If you’re interested in phony DNA research to prop up ancient alien hybrids and alleged nephilim skulls, you’re in luck. Two recent posts came to my attention today. They’re both long, but well worth the time.
Next we have (drum roll, please) a real archaeologist weigh in on the skulls – Keith Fitzpatrick Matthews on the Bad Archaeology blog. Keith’s essay, “The Paracas skulls: aliens, an unknown hominid species or cranial deformation?” is nothing short of devastating. In particular, pretend anthropologist Brien Foerster, a participant in the upcoming “Nephilim Skull Tour” comes out looking very bad, even dumb. (Just read it). This essay deals a bit with the DNA issue, but focuses more on the forensics of the skulls themselves.
Where’s the verse in the Bible again about nephilim having elongated skulls? (crickets chirping)
Must be a desperate time for TV news media . . . or the same old same old.
We’re treated today to reports of “alien like” skulls found in a Mexico archaeological dig. You can click on the link to discover that it’s just more elongated skulls — of the type known from this part of the globe and places like Peru — that results from head wrapping. (Contrary to ancient alien silliness, there is no genetic or other bio-medical evidence these skulls are anything but human — but such data aren’t going to matter to that crowd). I just get a kick out of how the media will use the alien thing as a means to get viewers to watch their report denying the alien thing.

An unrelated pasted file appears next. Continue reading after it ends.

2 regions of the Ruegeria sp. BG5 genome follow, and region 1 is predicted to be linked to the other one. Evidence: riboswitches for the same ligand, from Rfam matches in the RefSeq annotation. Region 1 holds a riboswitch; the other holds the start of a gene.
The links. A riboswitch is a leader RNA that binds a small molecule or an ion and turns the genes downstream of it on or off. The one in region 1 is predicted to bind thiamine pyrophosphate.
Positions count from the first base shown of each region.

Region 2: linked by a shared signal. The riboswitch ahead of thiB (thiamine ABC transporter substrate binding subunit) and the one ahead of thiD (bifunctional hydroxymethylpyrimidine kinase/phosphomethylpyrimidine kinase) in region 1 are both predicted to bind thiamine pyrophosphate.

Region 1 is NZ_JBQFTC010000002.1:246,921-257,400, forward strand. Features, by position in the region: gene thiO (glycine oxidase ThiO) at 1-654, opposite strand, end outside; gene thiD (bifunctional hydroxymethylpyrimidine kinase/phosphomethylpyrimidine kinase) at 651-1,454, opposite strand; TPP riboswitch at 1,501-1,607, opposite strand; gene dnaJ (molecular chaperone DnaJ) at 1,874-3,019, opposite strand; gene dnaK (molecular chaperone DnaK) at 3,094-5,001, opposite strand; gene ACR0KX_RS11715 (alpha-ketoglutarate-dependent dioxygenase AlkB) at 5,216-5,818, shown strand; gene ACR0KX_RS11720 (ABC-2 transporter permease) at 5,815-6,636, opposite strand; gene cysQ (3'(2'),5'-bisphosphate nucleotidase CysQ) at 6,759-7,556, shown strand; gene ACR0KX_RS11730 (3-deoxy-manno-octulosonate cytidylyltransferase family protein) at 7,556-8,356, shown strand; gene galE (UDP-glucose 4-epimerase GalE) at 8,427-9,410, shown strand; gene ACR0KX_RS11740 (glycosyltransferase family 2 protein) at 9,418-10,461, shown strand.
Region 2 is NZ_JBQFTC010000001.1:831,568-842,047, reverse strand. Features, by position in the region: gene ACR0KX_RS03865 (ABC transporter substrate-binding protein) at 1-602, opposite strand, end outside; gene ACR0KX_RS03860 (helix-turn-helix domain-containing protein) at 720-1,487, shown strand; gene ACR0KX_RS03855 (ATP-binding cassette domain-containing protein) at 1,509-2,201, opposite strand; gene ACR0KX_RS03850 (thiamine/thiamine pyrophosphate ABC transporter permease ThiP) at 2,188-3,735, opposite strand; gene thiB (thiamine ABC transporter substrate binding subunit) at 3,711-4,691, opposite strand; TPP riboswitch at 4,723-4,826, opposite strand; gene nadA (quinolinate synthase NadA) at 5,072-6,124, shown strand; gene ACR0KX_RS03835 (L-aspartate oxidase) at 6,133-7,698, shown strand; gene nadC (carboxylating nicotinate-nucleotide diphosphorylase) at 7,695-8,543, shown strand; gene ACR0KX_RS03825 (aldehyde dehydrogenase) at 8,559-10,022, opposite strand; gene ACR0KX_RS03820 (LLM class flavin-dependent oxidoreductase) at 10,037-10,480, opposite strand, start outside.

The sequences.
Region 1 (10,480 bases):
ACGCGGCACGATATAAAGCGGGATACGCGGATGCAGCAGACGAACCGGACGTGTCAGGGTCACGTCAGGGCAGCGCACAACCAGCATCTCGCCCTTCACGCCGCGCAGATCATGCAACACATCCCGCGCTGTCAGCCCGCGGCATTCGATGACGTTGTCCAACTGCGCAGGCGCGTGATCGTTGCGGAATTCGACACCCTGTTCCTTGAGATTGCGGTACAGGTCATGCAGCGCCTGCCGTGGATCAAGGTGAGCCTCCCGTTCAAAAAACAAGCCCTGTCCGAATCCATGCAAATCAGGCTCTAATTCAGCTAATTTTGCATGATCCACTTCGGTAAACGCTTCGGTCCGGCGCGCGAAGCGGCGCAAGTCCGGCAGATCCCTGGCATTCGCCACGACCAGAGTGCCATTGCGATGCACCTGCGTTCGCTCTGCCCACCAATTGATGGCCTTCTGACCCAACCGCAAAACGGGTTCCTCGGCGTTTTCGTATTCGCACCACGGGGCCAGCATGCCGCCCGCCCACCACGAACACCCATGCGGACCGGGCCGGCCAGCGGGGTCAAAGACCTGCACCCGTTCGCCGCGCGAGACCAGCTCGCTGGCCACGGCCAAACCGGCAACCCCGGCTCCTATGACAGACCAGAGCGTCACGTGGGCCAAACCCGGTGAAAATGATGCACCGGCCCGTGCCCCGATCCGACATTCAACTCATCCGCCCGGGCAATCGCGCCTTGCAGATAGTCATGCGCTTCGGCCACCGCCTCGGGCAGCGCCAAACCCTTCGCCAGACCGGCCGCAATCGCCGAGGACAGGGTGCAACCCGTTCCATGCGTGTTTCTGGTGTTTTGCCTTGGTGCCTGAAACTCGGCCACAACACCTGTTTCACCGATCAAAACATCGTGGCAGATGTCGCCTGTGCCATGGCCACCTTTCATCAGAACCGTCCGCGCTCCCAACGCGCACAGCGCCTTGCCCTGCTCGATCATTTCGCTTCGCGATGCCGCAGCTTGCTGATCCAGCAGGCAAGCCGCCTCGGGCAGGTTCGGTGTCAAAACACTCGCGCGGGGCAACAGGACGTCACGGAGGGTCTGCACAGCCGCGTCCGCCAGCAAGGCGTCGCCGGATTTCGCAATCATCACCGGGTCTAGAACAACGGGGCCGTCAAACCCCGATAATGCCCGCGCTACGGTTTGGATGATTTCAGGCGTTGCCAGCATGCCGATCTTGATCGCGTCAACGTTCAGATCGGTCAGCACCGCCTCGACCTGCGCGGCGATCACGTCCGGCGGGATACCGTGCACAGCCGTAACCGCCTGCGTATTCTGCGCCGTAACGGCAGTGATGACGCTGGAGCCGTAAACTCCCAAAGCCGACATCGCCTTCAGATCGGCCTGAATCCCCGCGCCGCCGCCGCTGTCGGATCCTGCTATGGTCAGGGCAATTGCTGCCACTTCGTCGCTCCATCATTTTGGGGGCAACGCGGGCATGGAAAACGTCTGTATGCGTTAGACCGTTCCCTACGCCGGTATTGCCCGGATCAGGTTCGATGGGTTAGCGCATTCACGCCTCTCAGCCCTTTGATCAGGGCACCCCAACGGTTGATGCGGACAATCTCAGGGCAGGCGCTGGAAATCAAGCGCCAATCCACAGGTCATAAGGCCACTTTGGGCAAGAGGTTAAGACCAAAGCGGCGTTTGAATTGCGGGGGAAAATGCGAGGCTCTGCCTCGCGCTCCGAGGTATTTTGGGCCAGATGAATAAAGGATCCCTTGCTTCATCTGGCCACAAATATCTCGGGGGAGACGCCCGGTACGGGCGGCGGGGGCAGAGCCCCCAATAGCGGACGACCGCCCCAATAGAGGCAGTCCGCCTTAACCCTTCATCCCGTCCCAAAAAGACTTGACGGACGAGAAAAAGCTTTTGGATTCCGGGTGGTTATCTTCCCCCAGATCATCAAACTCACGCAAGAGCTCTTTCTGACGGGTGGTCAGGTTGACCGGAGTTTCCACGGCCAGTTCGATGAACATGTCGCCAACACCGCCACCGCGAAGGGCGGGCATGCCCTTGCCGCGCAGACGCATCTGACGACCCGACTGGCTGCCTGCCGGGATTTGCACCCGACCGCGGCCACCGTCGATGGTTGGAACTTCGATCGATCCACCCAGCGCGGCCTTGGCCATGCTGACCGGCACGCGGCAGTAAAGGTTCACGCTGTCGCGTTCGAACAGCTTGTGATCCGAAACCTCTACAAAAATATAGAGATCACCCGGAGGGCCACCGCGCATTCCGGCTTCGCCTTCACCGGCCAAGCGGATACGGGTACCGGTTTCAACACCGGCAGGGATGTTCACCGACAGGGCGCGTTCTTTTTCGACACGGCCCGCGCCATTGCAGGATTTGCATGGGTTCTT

And please don’t use the comments space to tell me about the research of Lloyd Pye and “starchild skull” — I’m well aware of it. And my own geneticist contact (my own “go to PhD” for all things genetic) has already read through the report Mr. Pye has on his website. (He came away pretty unimpressed). I’ve not posted his thoughts here yet. I’m waiting for the next piece of Pye in the sky on the skull for that.